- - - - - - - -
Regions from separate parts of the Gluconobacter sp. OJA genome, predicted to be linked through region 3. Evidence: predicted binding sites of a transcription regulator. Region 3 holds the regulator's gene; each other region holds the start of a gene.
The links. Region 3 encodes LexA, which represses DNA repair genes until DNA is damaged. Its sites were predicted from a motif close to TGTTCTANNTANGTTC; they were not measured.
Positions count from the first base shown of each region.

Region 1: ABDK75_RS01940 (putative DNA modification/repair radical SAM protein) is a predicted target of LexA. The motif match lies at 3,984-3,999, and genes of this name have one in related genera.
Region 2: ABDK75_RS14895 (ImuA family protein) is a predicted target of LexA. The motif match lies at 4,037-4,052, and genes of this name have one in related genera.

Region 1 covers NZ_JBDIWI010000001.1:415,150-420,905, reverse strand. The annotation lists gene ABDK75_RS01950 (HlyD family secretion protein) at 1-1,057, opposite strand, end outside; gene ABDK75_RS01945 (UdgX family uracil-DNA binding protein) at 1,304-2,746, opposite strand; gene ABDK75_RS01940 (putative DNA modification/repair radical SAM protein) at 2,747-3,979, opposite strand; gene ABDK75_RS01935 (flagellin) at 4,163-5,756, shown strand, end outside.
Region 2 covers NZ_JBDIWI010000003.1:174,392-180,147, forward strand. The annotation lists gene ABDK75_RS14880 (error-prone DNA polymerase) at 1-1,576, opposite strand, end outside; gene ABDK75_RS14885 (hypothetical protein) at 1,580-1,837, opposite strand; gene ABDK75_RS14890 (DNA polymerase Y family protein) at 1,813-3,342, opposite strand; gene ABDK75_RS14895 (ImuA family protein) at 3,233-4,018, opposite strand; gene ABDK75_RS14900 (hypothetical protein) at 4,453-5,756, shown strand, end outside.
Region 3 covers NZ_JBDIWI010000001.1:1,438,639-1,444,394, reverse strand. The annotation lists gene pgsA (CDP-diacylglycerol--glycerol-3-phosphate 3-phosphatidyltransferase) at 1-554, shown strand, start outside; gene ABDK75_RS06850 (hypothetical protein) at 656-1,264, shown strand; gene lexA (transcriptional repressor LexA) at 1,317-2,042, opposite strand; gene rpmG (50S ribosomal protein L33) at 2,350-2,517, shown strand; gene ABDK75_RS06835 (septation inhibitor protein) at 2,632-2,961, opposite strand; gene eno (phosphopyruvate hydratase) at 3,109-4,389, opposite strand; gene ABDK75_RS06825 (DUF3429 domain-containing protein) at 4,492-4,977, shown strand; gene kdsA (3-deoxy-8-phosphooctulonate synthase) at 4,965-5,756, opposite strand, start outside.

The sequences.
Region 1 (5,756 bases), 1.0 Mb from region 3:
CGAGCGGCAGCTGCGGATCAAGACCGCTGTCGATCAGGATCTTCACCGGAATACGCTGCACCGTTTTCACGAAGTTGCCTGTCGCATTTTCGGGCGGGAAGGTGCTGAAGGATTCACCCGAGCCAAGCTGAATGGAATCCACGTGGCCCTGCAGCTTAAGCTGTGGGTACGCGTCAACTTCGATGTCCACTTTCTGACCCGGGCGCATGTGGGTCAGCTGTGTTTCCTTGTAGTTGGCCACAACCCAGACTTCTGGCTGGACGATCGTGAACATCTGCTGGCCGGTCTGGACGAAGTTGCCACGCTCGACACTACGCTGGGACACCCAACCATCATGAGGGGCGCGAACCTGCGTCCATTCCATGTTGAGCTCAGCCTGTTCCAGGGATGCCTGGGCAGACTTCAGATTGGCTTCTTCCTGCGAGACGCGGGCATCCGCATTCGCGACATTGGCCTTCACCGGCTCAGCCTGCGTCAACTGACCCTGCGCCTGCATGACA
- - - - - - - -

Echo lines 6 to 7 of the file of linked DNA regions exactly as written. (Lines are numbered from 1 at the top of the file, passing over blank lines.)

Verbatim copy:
Region 1 covers NZ_JBDIWI010000001.1:415,150-420,905, reverse strand. The annotation lists gene ABDK75_RS01950 (HlyD family secretion protein) at 1-1,057, opposite strand, end outside; gene ABDK75_RS01945 (UdgX family uracil-DNA binding protein) at 1,304-2,746, opposite strand; gene ABDK75_RS01940 (putative DNA modification/repair radical SAM protein) at 2,747-3,979, opposite strand; gene ABDK75_RS01935 (flagellin) at 4,163-5,756, shown strand, end outside.
Region 2 covers NZ_JBDIWI010000003.1:174,392-180,147, forward strand. The annotation lists gene ABDK75_RS14880 (error-prone DNA polymerase) at 1-1,576, opposite strand, end outside; gene ABDK75_RS14885 (hypothetical protein) at 1,580-1,837, opposite strand; gene ABDK75_RS14890 (DNA polymerase Y family protein) at 1,813-3,342, opposite strand; gene ABDK75_RS14895 (ImuA family protein) at 3,233-4,018, opposite strand; gene ABDK75_RS14900 (hypothetical protein) at 4,453-5,756, shown strand, end outside.